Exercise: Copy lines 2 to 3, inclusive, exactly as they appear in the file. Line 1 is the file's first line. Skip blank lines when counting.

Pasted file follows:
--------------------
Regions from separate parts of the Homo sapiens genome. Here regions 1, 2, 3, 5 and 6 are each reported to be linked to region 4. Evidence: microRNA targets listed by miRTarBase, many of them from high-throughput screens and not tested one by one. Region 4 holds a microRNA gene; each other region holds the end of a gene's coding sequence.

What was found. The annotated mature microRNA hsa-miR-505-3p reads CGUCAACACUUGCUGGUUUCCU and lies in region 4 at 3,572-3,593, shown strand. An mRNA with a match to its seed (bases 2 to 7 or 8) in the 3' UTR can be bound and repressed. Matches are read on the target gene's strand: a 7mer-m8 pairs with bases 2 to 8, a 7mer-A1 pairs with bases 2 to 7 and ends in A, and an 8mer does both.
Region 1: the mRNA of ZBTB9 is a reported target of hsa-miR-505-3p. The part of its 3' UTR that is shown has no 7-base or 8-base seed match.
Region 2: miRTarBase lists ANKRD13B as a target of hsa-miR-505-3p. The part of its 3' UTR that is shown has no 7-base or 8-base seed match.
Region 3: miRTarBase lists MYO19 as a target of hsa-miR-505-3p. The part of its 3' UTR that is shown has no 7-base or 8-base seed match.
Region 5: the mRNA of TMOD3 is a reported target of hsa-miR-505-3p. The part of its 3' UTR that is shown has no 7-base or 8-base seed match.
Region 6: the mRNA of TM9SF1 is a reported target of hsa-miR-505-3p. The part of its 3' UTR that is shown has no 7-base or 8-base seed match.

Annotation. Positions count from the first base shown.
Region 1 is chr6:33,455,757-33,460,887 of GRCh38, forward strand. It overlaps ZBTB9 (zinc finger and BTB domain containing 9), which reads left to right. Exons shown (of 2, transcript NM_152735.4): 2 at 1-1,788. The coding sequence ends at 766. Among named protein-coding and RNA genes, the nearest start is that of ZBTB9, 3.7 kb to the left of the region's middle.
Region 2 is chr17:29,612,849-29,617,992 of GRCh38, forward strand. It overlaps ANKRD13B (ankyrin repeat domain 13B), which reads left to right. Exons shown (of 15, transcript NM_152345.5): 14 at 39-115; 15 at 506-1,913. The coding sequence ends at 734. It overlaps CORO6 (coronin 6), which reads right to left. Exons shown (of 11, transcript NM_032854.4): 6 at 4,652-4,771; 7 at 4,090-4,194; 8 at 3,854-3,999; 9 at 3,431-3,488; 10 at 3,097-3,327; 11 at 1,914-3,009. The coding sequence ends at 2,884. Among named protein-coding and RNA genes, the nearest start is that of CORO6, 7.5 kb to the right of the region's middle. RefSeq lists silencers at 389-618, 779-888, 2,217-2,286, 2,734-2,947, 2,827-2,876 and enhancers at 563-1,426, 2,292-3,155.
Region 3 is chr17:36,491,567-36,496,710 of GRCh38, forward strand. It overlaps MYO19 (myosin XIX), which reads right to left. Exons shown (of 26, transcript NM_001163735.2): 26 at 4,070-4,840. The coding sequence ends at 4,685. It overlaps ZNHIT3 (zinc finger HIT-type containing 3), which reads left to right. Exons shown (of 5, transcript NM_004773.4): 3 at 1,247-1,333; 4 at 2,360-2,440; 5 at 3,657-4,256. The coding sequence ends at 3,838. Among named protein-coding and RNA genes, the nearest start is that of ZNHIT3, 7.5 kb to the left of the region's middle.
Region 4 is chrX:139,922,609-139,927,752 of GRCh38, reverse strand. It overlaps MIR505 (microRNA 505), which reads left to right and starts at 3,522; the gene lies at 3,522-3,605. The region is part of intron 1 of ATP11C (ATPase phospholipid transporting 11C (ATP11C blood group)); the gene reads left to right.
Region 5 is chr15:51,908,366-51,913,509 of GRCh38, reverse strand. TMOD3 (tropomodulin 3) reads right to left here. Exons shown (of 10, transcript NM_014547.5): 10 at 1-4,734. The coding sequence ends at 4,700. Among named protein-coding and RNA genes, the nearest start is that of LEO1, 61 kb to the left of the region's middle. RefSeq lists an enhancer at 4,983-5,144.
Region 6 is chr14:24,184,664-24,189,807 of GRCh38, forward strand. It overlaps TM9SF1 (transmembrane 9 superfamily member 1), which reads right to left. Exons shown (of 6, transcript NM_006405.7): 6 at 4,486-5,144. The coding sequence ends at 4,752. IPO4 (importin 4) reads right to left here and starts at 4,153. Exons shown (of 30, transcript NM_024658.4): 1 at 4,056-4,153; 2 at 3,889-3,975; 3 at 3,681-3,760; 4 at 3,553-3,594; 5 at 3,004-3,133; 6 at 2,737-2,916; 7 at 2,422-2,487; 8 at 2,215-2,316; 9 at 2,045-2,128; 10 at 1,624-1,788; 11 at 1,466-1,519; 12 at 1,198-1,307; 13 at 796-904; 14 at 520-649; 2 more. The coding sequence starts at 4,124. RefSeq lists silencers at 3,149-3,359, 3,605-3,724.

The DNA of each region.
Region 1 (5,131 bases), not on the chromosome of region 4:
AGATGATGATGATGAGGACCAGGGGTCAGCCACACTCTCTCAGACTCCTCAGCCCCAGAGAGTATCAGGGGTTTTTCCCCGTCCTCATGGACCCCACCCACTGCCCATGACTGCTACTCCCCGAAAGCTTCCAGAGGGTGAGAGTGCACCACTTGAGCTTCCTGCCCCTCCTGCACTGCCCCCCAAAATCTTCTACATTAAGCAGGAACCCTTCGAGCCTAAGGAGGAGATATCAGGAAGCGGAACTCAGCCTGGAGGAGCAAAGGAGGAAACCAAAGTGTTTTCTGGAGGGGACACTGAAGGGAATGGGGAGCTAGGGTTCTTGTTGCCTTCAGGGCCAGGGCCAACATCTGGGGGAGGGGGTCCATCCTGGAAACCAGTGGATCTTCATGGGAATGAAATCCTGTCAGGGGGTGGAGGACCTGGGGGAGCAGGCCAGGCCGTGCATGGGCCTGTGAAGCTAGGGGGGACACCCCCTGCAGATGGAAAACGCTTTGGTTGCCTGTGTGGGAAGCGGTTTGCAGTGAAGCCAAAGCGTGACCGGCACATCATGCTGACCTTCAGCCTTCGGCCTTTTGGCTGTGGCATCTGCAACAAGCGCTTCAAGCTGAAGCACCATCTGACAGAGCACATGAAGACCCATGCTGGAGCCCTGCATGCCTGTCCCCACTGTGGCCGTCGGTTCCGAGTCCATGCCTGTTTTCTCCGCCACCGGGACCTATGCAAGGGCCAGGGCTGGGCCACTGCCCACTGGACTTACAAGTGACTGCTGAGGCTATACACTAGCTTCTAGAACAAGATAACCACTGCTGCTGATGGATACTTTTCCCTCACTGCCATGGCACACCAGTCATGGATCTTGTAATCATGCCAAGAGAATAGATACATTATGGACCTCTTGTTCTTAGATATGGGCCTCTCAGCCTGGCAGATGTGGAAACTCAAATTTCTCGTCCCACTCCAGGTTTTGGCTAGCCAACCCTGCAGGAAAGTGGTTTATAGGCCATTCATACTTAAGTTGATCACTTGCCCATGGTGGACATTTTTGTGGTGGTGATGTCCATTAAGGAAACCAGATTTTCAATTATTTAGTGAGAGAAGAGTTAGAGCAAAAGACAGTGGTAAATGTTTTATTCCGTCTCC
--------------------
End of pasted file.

What was found. The annotated mature microRNA hsa-miR-505-3p reads CGUCAACACUUGCUGGUUUCCU and lies in region 4 at 3,572-3,593, shown strand. An mRNA with a match to its seed (bases 2 to 7 or 8) in the 3' UTR can be bound and repressed. Matches are read on the target gene's strand: a 7mer-m8 pairs with bases 2 to 8, a 7mer-A1 pairs with bases 2 to 7 and ends in A, and an 8mer does both.
Region 1: the mRNA of ZBTB9 is a reported target of hsa-miR-505-3p. The part of its 3' UTR that is shown has no 7-base or 8-base seed match.